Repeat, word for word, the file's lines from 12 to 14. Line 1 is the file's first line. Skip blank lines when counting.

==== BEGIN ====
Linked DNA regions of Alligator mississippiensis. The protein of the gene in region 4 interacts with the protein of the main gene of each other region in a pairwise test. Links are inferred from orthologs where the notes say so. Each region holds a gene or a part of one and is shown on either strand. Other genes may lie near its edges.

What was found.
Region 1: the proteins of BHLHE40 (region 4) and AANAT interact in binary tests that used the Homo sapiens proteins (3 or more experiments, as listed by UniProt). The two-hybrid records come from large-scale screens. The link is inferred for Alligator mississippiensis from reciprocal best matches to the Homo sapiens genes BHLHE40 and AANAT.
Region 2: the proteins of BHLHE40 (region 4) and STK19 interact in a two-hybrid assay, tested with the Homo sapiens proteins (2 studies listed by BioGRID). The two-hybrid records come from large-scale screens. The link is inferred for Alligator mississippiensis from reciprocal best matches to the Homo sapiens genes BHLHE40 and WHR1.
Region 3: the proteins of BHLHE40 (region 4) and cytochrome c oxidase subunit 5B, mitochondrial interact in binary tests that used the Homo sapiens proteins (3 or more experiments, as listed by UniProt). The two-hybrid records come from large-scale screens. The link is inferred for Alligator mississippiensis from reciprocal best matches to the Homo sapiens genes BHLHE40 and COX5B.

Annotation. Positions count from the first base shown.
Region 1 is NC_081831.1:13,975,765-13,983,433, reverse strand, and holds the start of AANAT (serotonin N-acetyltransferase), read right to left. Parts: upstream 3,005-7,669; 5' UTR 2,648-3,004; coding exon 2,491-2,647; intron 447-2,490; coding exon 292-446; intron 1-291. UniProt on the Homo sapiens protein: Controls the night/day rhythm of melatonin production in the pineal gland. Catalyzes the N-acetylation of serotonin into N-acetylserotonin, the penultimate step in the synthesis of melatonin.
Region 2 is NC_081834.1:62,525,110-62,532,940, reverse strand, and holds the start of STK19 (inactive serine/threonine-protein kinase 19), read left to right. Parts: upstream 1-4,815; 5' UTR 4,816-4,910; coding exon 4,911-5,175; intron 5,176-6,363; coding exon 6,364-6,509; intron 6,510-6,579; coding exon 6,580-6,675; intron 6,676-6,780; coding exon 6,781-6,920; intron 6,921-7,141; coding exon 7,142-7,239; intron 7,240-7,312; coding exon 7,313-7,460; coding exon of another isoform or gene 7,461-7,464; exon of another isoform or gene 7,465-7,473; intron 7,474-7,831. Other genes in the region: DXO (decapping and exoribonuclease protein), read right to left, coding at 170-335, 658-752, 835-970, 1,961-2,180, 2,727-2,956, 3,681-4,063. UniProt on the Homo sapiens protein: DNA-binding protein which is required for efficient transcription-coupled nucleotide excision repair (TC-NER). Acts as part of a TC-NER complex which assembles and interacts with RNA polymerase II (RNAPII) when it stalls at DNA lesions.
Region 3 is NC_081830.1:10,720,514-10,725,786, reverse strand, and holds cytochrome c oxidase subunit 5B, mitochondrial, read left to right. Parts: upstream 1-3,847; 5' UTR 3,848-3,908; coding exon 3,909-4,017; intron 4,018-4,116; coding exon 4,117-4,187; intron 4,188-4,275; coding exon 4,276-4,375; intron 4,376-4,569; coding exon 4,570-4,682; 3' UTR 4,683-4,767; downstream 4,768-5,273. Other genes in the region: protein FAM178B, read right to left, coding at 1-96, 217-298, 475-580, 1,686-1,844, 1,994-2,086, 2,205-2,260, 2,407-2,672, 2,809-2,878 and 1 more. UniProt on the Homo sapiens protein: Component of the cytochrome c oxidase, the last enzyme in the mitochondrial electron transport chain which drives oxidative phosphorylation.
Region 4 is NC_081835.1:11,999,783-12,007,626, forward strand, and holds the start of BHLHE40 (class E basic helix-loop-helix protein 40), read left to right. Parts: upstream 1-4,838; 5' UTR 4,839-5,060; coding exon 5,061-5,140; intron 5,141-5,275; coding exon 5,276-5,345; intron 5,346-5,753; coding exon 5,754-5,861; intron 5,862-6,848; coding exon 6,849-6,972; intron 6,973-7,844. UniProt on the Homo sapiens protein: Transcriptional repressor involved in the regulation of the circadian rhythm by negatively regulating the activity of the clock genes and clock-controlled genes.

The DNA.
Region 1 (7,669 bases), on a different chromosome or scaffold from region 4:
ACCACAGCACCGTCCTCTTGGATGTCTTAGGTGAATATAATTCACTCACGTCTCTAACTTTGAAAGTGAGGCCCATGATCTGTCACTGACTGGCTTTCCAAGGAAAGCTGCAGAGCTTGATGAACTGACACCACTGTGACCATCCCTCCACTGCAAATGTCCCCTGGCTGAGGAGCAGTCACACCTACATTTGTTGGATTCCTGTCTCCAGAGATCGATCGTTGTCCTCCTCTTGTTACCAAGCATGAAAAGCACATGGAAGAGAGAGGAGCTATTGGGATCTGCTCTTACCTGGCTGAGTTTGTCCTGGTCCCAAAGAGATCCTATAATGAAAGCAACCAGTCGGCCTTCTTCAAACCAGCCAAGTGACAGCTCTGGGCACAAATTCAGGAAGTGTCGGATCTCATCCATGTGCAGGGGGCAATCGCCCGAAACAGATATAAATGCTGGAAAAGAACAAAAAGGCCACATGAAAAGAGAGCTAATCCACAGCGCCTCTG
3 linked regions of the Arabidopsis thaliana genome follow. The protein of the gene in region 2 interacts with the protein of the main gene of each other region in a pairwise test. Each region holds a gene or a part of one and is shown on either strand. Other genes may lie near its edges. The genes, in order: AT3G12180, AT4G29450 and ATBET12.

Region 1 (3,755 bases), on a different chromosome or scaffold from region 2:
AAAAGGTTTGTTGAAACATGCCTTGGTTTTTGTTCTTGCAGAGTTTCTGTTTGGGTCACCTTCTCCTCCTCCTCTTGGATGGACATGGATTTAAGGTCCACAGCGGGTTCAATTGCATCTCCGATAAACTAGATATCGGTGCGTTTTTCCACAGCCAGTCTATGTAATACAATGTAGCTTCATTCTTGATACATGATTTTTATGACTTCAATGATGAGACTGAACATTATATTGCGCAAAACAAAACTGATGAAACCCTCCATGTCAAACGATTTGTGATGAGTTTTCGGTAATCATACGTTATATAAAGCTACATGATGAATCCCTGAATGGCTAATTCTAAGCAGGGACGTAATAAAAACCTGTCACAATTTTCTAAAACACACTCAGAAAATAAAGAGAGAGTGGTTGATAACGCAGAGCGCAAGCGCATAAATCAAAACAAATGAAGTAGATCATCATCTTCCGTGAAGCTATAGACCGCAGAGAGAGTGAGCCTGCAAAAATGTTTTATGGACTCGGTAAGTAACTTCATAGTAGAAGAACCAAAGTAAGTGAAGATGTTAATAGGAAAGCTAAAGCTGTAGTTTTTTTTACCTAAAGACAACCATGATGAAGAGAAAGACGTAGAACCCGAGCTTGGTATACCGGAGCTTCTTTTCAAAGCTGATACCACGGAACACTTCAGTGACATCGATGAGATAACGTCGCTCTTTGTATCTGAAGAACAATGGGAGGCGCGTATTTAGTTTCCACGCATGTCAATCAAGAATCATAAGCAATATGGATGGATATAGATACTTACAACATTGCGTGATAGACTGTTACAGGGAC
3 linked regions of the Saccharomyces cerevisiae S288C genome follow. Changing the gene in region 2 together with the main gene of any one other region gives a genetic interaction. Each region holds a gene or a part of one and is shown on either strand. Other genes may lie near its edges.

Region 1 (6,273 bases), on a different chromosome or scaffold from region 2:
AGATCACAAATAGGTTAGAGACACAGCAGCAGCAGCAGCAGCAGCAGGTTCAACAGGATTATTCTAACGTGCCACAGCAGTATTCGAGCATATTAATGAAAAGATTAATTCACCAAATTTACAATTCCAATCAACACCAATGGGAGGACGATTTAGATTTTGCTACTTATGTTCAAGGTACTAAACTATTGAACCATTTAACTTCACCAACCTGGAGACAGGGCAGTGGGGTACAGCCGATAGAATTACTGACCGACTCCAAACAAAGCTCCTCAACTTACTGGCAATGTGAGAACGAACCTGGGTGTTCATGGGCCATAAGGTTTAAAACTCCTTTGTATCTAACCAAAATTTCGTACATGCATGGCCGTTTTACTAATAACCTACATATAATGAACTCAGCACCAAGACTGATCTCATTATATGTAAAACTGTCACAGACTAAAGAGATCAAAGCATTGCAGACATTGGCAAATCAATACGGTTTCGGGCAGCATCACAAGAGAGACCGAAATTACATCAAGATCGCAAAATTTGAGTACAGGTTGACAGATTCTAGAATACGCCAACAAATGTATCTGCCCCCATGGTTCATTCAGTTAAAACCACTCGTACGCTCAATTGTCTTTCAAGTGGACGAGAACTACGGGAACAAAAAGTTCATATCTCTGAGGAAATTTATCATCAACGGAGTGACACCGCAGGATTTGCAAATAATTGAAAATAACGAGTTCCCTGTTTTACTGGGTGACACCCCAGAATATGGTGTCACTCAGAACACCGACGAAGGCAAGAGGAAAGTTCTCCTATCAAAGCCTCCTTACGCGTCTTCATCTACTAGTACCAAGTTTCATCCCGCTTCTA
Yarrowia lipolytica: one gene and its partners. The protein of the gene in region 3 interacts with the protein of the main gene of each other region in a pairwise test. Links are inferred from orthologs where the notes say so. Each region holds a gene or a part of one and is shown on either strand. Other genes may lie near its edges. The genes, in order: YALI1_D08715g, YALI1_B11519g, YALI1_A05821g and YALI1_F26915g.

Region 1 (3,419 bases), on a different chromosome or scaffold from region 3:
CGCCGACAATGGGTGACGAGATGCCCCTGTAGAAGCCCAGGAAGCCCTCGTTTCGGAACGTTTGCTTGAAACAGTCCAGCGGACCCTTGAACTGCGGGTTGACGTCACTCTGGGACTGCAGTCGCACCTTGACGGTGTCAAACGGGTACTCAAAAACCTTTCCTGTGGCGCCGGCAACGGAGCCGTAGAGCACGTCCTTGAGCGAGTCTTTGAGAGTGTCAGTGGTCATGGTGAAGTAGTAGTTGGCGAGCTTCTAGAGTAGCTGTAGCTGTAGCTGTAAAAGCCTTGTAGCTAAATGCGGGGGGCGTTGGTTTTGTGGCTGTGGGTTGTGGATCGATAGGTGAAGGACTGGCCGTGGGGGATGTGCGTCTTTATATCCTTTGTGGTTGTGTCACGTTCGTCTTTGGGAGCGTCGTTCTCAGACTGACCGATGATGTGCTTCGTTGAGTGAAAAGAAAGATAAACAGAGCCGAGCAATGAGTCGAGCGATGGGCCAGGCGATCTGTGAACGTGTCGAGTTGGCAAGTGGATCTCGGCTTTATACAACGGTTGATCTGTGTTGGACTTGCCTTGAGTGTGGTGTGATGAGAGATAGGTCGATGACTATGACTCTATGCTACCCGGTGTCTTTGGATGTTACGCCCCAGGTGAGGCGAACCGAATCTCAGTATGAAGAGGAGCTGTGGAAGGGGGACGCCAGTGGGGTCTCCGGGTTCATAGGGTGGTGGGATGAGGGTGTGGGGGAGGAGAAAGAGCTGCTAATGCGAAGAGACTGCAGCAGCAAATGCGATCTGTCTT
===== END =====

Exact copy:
Region 1 (7,669 bases), on a different chromosome or scaffold from region 4:
ACCACAGCACCGTCCTCTTGGATGTCTTAGGTGAATATAATTCACTCACGTCTCTAACTTTGAAAGTGAGGCCCATGATCTGTCACTGACTGGCTTTCCAAGGAAAGCTGCAGAGCTTGATGAACTGACACCACTGTGACCATCCCTCCACTGCAAATGTCCCCTGGCTGAGGAGCAGTCACACCTACATTTGTTGGATTCCTGTCTCCAGAGATCGATCGTTGTCCTCCTCTTGTTACCAAGCATGAAAAGCACATGGAAGAGAGAGGAGCTATTGGGATCTGCTCTTACCTGGCTGAGTTTGTCCTGGTCCCAAAGAGATCCTATAATGAAAGCAACCAGTCGGCCTTCTTCAAACCAGCCAAGTGACAGCTCTGGGCACAAATTCAGGAAGTGTCGGATCTCATCCATGTGCAGGGGGCAATCGCCCGAAACAGATATAAATGCTGGAAAAGAACAAAAAGGCCACATGAAAAGAGAGCTAATCCACAGCGCCTCTG
3 linked regions of the Arabidopsis thaliana genome follow. The protein of the gene in region 2 interacts with the protein of the main gene of each other region in a pairwise test. Each region holds a gene or a part of one and is shown on either strand. Other genes may lie near its edges. The genes, in order: AT3G12180, AT4G29450 and ATBET12.